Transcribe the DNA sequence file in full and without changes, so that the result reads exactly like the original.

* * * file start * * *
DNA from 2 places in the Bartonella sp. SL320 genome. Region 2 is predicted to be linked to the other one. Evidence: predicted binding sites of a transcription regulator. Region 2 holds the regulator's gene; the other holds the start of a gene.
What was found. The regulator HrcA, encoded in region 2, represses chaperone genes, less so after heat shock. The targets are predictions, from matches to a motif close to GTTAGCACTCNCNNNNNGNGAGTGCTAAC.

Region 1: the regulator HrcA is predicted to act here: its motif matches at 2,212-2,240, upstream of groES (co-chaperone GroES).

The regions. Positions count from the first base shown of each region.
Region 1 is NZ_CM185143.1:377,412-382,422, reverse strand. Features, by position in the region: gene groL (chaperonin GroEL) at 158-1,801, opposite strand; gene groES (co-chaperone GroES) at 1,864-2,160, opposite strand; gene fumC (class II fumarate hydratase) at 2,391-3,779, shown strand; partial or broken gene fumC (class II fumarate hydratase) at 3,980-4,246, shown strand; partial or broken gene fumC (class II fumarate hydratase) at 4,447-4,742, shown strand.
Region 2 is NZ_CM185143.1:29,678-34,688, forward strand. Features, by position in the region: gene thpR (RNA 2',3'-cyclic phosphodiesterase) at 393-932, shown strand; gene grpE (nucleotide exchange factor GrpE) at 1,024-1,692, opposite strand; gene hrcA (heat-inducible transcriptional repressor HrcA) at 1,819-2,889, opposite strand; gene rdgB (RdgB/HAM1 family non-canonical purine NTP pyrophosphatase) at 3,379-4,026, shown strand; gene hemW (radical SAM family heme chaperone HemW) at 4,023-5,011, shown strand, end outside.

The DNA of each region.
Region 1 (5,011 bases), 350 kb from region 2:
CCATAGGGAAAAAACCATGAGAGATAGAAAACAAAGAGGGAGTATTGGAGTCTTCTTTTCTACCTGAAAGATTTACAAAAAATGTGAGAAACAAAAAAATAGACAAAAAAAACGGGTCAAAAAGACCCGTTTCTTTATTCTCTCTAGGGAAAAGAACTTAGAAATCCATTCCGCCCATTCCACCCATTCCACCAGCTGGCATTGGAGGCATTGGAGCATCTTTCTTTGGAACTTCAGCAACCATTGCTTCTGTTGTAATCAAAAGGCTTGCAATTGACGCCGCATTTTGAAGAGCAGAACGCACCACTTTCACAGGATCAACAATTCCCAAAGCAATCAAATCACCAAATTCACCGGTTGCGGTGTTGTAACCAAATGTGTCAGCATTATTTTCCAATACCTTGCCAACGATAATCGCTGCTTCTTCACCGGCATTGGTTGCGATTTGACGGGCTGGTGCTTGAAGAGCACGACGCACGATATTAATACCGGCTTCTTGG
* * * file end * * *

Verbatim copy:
DNA from 2 places in the Bartonella sp. SL320 genome. Region 2 is predicted to be linked to the other one. Evidence: predicted binding sites of a transcription regulator. Region 2 holds the regulator's gene; the other holds the start of a gene.
What was found. The regulator HrcA, encoded in region 2, represses chaperone genes, less so after heat shock. The targets are predictions, from matches to a motif close to GTTAGCACTCNCNNNNNGNGAGTGCTAAC.

Region 1: the regulator HrcA is predicted to act here: its motif matches at 2,212-2,240, upstream of groES (co-chaperone GroES).

The regions. Positions count from the first base shown of each region.
Region 1 is NZ_CM185143.1:377,412-382,422, reverse strand. Features, by position in the region: gene groL (chaperonin GroEL) at 158-1,801, opposite strand; gene groES (co-chaperone GroES) at 1,864-2,160, opposite strand; gene fumC (class II fumarate hydratase) at 2,391-3,779, shown strand; partial or broken gene fumC (class II fumarate hydratase) at 3,980-4,246, shown strand; partial or broken gene fumC (class II fumarate hydratase) at 4,447-4,742, shown strand.
Region 2 is NZ_CM185143.1:29,678-34,688, forward strand. Features, by position in the region: gene thpR (RNA 2',3'-cyclic phosphodiesterase) at 393-932, shown strand; gene grpE (nucleotide exchange factor GrpE) at 1,024-1,692, opposite strand; gene hrcA (heat-inducible transcriptional repressor HrcA) at 1,819-2,889, opposite strand; gene rdgB (RdgB/HAM1 family non-canonical purine NTP pyrophosphatase) at 3,379-4,026, shown strand; gene hemW (radical SAM family heme chaperone HemW) at 4,023-5,011, shown strand, end outside.

The DNA of each region.
Region 1 (5,011 bases), 350 kb from region 2:
CCATAGGGAAAAAACCATGAGAGATAGAAAACAAAGAGGGAGTATTGGAGTCTTCTTTTCTACCTGAAAGATTTACAAAAAATGTGAGAAACAAAAAAATAGACAAAAAAAACGGGTCAAAAAGACCCGTTTCTTTATTCTCTCTAGGGAAAAGAACTTAGAAATCCATTCCGCCCATTCCACCCATTCCACCAGCTGGCATTGGAGGCATTGGAGCATCTTTCTTTGGAACTTCAGCAACCATTGCTTCTGTTGTAATCAAAAGGCTTGCAATTGACGCCGCATTTTGAAGAGCAGAACGCACCACTTTCACAGGATCAACAATTCCCAAAGCAATCAAATCACCAAATTCACCGGTTGCGGTGTTGTAACCAAATGTGTCAGCATTATTTTCCAATACCTTGCCAACGATAATCGCTGCTTCTTCACCGGCATTGGTTGCGATTTGACGGGCTGGTGCTTGAAGAGCACGACGCACGATATTAATACCGGCTTCTTGG